Carrier Mfg. Co. v. Rex Chainbelt, Inc., E.D.Wis., 281 F.Supp. 717, 718 (1968). The description appears in the report of a decision concerning pretrial discovery in an infringement suit brought by present defendant Carman (under its former name) against present plaintiff. That suit was later dismissed as a part of a settlement agreement between the parties thereto under which each side granted the other a license for the invention in issue. The questions of who is the licensor under the agreement and who is the licensee were left to abide the ultimate determination of priority of invention in these interference proceedings
Plaintiff Rex Chainbelt Inc., Westerman's employer, is the assignee of his patent application
The interference as so declared contained twelve counts. The parties have agreed that Count 5 is representative:
"In an electric motor drive for a vibratory free mass system, the combination of a mass mounted for a vibratory movement, means for exciting the mass to a vibratory movement with a given frequency and stroke, said means including an A.C. squirrel cage motor carrying an eccentric weight, and means for simultaneously varying both said stroke and said frequency, said last named means including means for varying voltage applied to said motor."
The district court's unreported amended opinion was filed May 5, 1971
"In such suits the record in the Patent Office shall be admitted on motion of either party upon the terms and conditions as to costs, expenses, and the further cross-examination of the witnesses as the court imposes, without prejudice to the right of the parties to take further testimony." 35 U.S.C.A. Sec. 146
The statutory basis for interference proceedings and district court review of the Patent Office determination of priority is now found in 35 U.S.C.A. Secs. 135 & 146. Within the Patent Office, the Board of Patent Interferences is the only body which determines interferences, so that its decision is final. If the dissatisfied party wishes to obtain district court review of the Board's award, he may bring his action immediately after the award is made, as was done in the instant case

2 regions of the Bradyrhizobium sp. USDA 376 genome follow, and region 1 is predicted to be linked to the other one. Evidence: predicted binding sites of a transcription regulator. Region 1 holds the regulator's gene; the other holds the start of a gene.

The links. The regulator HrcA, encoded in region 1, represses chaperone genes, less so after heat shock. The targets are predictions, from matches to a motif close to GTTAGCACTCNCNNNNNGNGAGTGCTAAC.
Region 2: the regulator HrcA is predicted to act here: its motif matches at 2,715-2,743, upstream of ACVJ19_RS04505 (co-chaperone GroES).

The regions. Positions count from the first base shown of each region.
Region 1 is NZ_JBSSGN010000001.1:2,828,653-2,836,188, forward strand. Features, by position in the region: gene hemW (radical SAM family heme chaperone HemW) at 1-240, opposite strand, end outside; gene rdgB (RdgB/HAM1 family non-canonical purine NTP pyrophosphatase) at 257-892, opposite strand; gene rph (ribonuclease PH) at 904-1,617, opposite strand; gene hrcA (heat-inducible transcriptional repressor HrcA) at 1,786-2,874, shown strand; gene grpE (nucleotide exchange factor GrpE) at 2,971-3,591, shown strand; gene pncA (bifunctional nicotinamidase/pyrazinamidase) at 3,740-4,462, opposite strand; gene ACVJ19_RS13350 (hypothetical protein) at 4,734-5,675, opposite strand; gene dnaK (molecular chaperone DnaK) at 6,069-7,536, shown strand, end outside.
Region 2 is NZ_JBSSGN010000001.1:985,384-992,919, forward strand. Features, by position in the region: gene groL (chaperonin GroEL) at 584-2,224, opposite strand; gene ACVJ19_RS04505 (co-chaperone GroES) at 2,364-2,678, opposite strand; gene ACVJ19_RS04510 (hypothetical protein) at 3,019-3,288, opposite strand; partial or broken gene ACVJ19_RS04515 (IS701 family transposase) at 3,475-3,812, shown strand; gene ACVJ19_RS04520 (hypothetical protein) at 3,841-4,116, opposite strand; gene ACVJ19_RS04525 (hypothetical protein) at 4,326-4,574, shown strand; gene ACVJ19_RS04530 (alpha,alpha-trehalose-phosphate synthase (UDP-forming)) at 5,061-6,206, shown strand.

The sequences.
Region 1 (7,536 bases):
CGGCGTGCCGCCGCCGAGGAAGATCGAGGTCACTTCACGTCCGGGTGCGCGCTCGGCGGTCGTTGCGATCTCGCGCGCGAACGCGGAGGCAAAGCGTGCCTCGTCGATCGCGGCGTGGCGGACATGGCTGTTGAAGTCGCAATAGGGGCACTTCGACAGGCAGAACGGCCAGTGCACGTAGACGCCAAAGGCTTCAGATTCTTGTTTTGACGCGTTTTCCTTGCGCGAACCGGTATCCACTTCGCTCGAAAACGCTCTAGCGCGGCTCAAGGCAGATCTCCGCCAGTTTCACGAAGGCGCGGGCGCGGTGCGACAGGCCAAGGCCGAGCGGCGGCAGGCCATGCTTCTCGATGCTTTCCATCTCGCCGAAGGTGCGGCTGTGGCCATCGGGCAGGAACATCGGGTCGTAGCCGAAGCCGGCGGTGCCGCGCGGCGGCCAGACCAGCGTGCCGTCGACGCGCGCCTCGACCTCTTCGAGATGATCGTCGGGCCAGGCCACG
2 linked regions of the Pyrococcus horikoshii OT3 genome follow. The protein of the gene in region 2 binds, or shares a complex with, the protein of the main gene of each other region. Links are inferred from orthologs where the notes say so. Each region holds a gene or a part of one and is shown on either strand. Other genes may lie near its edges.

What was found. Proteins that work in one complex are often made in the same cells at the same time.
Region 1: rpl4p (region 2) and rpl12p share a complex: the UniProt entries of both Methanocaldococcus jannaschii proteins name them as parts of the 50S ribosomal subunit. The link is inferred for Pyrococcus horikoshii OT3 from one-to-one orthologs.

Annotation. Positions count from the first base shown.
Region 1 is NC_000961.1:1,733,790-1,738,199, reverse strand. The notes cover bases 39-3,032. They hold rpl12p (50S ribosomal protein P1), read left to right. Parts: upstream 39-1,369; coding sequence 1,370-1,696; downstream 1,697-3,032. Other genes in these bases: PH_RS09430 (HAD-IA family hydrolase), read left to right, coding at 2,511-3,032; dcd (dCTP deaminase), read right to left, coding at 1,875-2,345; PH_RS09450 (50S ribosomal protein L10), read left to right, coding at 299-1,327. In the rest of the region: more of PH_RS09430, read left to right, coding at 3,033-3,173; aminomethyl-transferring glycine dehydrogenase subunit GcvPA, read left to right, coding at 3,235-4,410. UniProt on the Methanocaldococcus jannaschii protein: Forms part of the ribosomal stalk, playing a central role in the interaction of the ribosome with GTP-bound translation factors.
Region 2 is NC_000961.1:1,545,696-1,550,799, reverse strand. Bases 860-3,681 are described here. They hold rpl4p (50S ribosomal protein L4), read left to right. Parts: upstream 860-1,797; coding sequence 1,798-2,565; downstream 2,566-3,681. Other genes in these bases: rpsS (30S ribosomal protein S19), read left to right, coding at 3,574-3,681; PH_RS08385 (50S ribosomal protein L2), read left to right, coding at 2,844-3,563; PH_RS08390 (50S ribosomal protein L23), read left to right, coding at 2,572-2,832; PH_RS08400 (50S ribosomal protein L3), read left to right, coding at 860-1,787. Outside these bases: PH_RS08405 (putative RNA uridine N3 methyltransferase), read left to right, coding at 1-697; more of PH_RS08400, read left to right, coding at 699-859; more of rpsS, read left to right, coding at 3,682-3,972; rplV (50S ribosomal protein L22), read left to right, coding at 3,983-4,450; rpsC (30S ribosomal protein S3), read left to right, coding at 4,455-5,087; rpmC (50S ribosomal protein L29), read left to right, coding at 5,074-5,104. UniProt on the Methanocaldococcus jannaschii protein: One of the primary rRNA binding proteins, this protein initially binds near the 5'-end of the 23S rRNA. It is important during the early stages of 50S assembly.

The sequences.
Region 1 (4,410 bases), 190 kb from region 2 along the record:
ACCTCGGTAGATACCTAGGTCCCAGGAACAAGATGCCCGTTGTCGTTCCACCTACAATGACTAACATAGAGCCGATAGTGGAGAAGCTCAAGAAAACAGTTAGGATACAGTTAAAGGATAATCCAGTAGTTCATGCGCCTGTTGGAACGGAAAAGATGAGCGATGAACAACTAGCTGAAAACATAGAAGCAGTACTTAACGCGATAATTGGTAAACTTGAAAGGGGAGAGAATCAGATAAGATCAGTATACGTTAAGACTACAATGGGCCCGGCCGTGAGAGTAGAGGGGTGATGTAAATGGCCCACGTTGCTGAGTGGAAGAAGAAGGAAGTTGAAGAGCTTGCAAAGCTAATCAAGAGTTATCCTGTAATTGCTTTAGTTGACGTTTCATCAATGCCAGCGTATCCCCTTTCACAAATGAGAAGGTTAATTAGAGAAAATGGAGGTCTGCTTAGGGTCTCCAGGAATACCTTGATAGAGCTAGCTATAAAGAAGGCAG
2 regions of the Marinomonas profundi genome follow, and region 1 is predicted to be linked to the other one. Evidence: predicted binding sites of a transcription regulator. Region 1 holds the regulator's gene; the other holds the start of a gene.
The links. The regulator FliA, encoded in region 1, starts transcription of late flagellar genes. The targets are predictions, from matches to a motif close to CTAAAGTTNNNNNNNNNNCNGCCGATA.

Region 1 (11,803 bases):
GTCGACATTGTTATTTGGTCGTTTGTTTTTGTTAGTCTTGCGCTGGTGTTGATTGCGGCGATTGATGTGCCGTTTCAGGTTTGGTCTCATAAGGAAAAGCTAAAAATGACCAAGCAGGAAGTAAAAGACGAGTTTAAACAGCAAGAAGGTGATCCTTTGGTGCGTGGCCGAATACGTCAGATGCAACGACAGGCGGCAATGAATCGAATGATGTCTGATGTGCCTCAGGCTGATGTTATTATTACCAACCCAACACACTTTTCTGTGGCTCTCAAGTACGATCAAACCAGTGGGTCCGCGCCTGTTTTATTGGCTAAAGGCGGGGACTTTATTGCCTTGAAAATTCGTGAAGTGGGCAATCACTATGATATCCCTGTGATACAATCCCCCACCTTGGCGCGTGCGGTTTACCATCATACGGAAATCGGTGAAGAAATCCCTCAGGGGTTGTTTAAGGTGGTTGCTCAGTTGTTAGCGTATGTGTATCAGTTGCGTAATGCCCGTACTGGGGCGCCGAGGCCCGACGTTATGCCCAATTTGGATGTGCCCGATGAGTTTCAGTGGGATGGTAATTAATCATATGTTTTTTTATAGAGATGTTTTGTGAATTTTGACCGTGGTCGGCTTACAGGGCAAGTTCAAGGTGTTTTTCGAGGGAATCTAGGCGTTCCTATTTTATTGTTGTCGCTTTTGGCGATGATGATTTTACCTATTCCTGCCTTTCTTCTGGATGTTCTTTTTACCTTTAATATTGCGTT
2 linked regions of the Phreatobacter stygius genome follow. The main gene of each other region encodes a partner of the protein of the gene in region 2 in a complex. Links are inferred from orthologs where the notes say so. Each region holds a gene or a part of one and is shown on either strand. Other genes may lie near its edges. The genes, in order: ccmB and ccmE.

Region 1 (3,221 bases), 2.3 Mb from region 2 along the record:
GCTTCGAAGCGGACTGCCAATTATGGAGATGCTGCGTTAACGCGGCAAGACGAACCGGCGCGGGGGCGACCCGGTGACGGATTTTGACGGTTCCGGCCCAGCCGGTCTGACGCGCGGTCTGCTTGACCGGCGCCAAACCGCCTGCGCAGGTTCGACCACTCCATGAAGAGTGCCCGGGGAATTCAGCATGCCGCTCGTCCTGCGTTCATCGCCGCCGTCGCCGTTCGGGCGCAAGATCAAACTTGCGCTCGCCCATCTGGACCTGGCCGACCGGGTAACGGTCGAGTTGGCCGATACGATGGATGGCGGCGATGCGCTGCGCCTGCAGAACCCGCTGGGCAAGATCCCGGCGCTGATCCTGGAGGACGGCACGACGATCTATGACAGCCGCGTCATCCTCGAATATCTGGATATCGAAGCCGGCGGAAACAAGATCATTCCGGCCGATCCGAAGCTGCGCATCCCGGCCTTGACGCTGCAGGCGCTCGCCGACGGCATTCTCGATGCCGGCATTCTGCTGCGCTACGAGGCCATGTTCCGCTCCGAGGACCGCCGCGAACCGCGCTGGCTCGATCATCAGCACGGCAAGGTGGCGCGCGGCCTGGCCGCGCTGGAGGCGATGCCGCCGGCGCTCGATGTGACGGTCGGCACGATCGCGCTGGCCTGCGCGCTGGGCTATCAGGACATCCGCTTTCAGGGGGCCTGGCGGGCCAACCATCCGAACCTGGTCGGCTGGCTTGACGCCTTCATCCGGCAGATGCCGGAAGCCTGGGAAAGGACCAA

The relevant statutes in effect in 1916 were Rev.Stats. Secs. 4904, 4909-4910 & 4915 (Act of July 8, 1870, ch. 230, Secs. 42, 46-47 & 52, 16 Stat. 204-205) and Act of Feb. 9, 1893, ch. 74, Sec. 9, 27 Stat. 436. The initial determination of priority was made by the Primary Examiner. Within the Patent Office, his decision was reviewable by the Board of Examiners-in-Chief, and their decision could be appealed to the Commissioner of Patents in person. His decision could be appealed to the Court of Appeals of the District of Columbia, and if this step was taken, the court's decree stood as the final determination of the Patent Office. At the option of the dissatisfied party, a bill in equity to review the Patent Office decision could be brought in the district court either after the Commissioner's ruling or after that of the D.C. Court of Appeals.